Gun rights advocates have been asking why Republicans aren’t calling for criminal charges against Eric Holder. Many have criticized FOX News for giving the story little coverage. CBS national news has been breaking most of the new details related to Fast & Furious. Recently Eric Holder yelled at a reporter at an event in DC. He blamed the media for public outrage over Fast & Furious, and told a reporter “you guys need to stop it.”
Today, Texas Congressman Ron Paul became the first GOP president candidate to call for criminal charges against Eric Holder.
Speaking to syndicated radio talk show host Alex Jones, Paul called for Holder to be “immediately fired.” Paul went on to say “I think it was criminal,” and called the operation a “false flag.” He said that there needs to be an immediate investigation into Holder himself, and said Holder “deserves charges.” (Read more)
Documents obtained by CBS News show that the Bureau of Alcohol Tobacco, Firearms and Explosives (ATF) discussed using their covert operation “Fast and Furious” to argue for controversial new rules about gun sales.
PICTURES: ATF “Gunwalking” scandal timeline
In Fast and Furious, ATF secretly encouraged gun dealers to sell to suspected traffickers for Mexican drug cartels to go after the “big fish.” But ATF whistleblowers told CBS News and Congress it was a dangerous practice called “gunwalking,” and it put thousands of weapons on the street. Many were used in violent crimes in Mexico. Two were found at the murder scene of a U.S. Border Patrol agent.
ATF officials didn’t intend to publicly disclose their own role in letting Mexican cartels obtain the weapons, but emails show they discussed using the sales, including sales encouraged by ATF, to justify a new gun regulation called “Demand Letter 3”. (Read more)
Here are Newt Gingrich’s nuanced, compassionate drug policy ideas: Constant drug testing for everyone (especially poor people) and stiff “economic penalties” for use. (Yes, obviously, what poor people need are more ways to incur economic penalties and more barriers to either aid or employment. Newt Gingrich has so many IDEAS.) Also, the U.S. should be more like Singapore, where people carrying enough drugs to qualify for “trafficking” charges are put to death.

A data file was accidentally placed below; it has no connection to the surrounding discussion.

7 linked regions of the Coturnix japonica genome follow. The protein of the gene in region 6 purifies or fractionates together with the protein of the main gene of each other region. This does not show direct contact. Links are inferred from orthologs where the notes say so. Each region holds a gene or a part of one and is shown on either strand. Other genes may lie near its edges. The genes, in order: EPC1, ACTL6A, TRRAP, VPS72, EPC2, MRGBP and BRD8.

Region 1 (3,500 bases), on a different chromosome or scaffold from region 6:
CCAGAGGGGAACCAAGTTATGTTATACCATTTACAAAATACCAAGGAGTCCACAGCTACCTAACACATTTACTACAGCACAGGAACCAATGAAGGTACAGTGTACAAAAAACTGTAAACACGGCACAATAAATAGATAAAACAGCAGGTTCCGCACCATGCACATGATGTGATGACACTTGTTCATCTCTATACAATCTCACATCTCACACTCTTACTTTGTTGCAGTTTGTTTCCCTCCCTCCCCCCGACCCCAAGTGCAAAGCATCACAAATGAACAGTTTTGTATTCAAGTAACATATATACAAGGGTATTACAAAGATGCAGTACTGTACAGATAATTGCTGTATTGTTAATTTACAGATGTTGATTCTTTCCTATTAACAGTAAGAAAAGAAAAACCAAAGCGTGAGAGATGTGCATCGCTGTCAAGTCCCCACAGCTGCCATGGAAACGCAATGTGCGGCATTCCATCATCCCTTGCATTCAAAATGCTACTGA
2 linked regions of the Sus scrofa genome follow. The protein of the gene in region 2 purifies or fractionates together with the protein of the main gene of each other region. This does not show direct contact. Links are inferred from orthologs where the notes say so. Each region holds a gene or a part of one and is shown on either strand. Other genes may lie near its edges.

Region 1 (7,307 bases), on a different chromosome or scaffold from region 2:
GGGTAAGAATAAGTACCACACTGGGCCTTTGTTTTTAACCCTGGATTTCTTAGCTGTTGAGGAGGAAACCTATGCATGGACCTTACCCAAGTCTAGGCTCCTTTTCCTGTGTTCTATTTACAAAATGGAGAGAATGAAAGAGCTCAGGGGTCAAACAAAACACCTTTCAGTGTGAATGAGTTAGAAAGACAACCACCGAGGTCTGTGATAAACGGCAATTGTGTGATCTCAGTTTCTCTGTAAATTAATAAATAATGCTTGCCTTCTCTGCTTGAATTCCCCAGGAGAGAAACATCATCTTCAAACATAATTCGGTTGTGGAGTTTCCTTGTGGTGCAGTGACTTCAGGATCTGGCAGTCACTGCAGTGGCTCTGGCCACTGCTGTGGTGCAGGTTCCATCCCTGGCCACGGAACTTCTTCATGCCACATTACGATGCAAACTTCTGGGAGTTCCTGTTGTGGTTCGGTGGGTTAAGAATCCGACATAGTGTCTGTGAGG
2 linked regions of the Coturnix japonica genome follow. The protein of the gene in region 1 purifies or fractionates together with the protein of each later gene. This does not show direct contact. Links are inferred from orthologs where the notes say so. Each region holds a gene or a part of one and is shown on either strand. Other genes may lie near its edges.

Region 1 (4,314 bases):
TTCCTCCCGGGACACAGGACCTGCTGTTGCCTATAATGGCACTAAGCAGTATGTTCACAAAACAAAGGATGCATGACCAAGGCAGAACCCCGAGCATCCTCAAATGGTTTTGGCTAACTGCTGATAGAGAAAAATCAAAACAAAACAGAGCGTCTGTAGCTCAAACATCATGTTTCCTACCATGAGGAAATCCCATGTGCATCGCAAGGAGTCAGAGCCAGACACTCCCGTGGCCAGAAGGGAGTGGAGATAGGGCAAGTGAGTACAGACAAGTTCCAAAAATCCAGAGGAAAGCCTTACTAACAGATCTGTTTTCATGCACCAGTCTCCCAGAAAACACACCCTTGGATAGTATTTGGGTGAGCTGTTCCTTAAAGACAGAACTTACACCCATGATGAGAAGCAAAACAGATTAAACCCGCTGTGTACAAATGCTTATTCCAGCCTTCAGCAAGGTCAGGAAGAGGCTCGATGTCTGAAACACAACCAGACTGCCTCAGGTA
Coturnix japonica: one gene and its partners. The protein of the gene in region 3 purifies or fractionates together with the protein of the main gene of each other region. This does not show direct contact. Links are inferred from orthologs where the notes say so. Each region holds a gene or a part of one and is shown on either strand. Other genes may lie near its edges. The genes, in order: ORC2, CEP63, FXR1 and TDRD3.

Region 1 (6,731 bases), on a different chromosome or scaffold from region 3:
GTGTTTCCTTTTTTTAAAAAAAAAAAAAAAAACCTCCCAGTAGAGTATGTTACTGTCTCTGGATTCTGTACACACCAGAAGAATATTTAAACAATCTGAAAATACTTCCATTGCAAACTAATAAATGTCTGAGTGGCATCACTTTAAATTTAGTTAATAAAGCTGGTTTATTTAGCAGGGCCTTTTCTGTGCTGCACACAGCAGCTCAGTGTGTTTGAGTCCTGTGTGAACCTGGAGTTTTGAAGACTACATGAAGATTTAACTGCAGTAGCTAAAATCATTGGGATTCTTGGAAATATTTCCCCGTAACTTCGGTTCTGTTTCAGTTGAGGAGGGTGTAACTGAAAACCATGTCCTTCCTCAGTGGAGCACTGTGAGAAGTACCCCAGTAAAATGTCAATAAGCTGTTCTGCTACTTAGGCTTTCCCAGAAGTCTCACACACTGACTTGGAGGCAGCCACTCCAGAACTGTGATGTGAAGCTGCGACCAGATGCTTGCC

I think that we need to consider taking more explicit steps to make it expensive to be a drug user. It could be through [drug] testing before you got any kind of federal aid. Unemployment compensation, food stamps, you name it.
It is a system flooded with low-level drug offenders like Mack, who was sentenced to 20 years behind bars after pleading guilty to selling $10 worth of crack cocaine to an undercover cop in 2009.
. . . .
Yet even in a nation that has little to boast about in terms of prison efficiency and quality, Alabama stands out for what appears to be the sheer brutality and freewheeling nature of its corrections system.
Starved of funds, the state’s aging prisons suffer from the worst overcrowding in the nation, operating at an average of 190 percent of their design capacity. Ventress Correctional Facility, where Mack died, is an outlier even by this standard. Built in 1990 and designed to accommodate just 650 men, the facility now holds 1,665 prisoners — more than 255 percent of its capacity.
Alabama has not ignored Mack’s death. Last month, more than a year after it occurred, the Alabama attorney general charged the ranking officer at the scene, Lt. Michael A. Smith, with intentional murder for the beating.
The charge, which could put Smith behind bars for life, is unusual. Even when excessive force is alleged after an inmate death, prosecutors rarely bring charges above manslaughter or negligent homicide, according to Gene Atherton, a former prison administrator and consultant on use of force in prisons and jails. (Read more)
Politicians, with very few exceptions, are the scum of the Earth, and I love it when they’re forced to offer us a little glimpse of it.
I like the part where Eric Holder has to back track and say that he did, in fact, know about the operation. This is not “misunderstanding the question.” This is “L.Y.I.N.G.”